Various target samples were prepared by adhering 20μm thick Al foils to sapphire substrates. 0.2mm thick steel barrels with Φ0.6mm and Φ0.8mm diameter were attached to the surface of Al foils. A diffractive beam homogenizer was used to modify the laser pulse emitted from a Q-switched Nd:YAG laser. The unmodified beams presented a multi-ringed nonuniform energy profile, while numerous small energy spikes randomly distributed over the homogenized laser beam. The unmodified and homogenized beams at 80mJ were used to ablate the target samples, and the flight trajectories of Al flyers were visualized by a time-resolved shadowgraph technique. The images showed that more debris and fragments were formed at the radiation of the homogenized laser pulse, while a reverse results were obtained when barrels were employed. Moreover, the laser induced crater silhouettes presented differently in sizes and morphologies resulting from the change in the energy profiles pre- and post-homogenization. The flyer velocities were ~1300m/s regardless of the barrel parameters for unmodified laser ablation. While for homogenized lasers, the flyer velocity was up to ~1500m/s for free surface foils, and much lower velocities (~700m/s and ~1000m/s) were observed for Al foils covered with Φ0.6mm and Φ0.8mm barrel.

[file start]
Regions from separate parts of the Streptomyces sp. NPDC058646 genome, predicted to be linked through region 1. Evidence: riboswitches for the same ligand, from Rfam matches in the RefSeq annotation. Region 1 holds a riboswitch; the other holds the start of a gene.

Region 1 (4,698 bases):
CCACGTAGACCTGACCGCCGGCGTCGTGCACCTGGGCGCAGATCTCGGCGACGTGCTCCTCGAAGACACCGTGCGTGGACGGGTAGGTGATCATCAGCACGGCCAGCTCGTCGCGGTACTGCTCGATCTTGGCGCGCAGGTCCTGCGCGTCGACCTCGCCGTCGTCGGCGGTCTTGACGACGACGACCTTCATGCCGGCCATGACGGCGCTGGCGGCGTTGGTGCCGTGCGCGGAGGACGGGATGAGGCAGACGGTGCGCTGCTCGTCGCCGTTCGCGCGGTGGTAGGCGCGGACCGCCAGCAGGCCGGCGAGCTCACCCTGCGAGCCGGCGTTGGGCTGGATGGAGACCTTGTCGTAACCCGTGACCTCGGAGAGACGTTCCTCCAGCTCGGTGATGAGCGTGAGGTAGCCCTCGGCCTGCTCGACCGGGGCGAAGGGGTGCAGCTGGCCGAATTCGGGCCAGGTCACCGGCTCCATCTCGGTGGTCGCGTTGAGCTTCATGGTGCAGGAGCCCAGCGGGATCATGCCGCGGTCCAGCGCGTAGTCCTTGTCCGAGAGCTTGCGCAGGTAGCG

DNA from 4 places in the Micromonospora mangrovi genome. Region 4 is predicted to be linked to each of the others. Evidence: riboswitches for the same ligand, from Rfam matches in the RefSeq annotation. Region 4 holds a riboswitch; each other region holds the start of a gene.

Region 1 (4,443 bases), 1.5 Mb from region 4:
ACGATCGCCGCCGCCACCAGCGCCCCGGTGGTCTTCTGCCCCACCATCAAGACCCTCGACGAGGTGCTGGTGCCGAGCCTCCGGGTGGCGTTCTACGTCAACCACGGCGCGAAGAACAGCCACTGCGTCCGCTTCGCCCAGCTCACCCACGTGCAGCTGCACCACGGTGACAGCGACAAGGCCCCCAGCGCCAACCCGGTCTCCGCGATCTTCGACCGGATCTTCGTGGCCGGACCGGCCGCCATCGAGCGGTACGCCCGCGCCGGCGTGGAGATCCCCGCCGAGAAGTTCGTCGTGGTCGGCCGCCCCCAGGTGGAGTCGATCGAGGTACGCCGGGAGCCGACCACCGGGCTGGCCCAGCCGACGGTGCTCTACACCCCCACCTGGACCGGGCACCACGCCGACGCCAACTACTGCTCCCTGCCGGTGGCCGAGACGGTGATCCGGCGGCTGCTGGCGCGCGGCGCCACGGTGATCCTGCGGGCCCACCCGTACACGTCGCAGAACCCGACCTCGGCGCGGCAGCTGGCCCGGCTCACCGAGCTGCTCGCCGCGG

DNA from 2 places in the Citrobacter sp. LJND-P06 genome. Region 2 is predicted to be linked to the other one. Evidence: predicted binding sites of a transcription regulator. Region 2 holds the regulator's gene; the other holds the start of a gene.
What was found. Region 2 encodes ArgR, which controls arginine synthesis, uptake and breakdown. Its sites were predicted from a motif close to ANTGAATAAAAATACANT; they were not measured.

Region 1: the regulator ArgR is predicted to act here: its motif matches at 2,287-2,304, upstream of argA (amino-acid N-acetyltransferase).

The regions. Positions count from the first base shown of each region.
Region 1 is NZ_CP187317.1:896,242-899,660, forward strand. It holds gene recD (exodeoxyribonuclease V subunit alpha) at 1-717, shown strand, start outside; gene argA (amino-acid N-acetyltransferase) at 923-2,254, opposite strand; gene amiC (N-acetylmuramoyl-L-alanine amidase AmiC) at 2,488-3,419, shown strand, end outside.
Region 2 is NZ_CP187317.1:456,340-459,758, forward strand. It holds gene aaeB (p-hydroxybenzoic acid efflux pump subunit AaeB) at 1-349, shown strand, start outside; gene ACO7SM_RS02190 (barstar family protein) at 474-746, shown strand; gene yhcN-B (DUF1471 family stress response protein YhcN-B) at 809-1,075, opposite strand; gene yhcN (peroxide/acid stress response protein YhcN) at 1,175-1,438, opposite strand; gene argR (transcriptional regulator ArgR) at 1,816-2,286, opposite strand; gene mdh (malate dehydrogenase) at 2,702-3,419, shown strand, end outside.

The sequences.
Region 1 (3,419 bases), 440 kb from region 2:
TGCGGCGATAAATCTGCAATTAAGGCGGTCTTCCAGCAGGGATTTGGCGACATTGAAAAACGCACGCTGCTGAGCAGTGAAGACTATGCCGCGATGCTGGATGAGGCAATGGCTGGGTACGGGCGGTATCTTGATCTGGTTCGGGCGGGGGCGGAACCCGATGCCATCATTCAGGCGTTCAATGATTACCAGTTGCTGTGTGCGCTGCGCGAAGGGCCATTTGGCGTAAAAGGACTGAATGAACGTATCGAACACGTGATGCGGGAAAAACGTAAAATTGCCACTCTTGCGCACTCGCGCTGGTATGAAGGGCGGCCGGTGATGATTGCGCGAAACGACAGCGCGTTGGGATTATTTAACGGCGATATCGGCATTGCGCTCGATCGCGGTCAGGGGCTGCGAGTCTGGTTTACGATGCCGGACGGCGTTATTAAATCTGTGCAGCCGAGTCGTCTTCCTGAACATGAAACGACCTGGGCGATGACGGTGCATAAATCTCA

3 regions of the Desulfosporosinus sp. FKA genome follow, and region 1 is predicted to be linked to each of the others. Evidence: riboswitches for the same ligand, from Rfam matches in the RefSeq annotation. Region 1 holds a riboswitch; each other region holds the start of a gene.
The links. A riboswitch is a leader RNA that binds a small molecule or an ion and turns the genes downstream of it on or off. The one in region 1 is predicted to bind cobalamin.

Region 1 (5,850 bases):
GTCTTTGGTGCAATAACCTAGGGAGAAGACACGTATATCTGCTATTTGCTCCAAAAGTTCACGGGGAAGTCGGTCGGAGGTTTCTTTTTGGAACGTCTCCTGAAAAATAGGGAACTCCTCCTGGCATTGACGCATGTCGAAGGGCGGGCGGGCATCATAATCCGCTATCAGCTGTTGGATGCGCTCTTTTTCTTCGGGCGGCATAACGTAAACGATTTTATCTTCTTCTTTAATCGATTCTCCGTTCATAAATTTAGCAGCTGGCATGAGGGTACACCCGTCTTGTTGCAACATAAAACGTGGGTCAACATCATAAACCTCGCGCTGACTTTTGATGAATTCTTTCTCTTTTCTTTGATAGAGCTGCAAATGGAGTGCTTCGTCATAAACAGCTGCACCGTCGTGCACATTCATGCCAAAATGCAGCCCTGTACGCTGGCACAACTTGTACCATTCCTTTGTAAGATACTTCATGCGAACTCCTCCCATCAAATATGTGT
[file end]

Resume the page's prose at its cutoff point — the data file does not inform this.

Organic-inorganic hybrid perovskite solar cells have been widely recognized as an excellent candidate for next-generation photovoltaic devices because of their easy processing and rapidly developing power conversion efficiency (PCE). Owing to the fact that the interface is sensitive to photoelectric conversion properties, many strategies are used to improve the interface wettability between perovskite precursor solution and the hole transport layer (HTL). In this study, we report a method of argon plasma treatment on the poly(3,4-ethylene dioxythiophene):poly(styrene sulfonate) (PEDOT:PSS) layer which could effectively enhance the wettability because of the improvement in the chemical compositions and film morphologies of PEDOT:PSS. In contrast to untreated films, the wettability of PEDOT:PSS is increased by 3.3, 3.6 and 3.7 times based on the optimization of plasma power, treating time, and pressure, respectively. We also systematically described the timeliness of wettability from 0 to 8 hours after plasma treatment. The interface wettability shows a down trend with increasing storage time.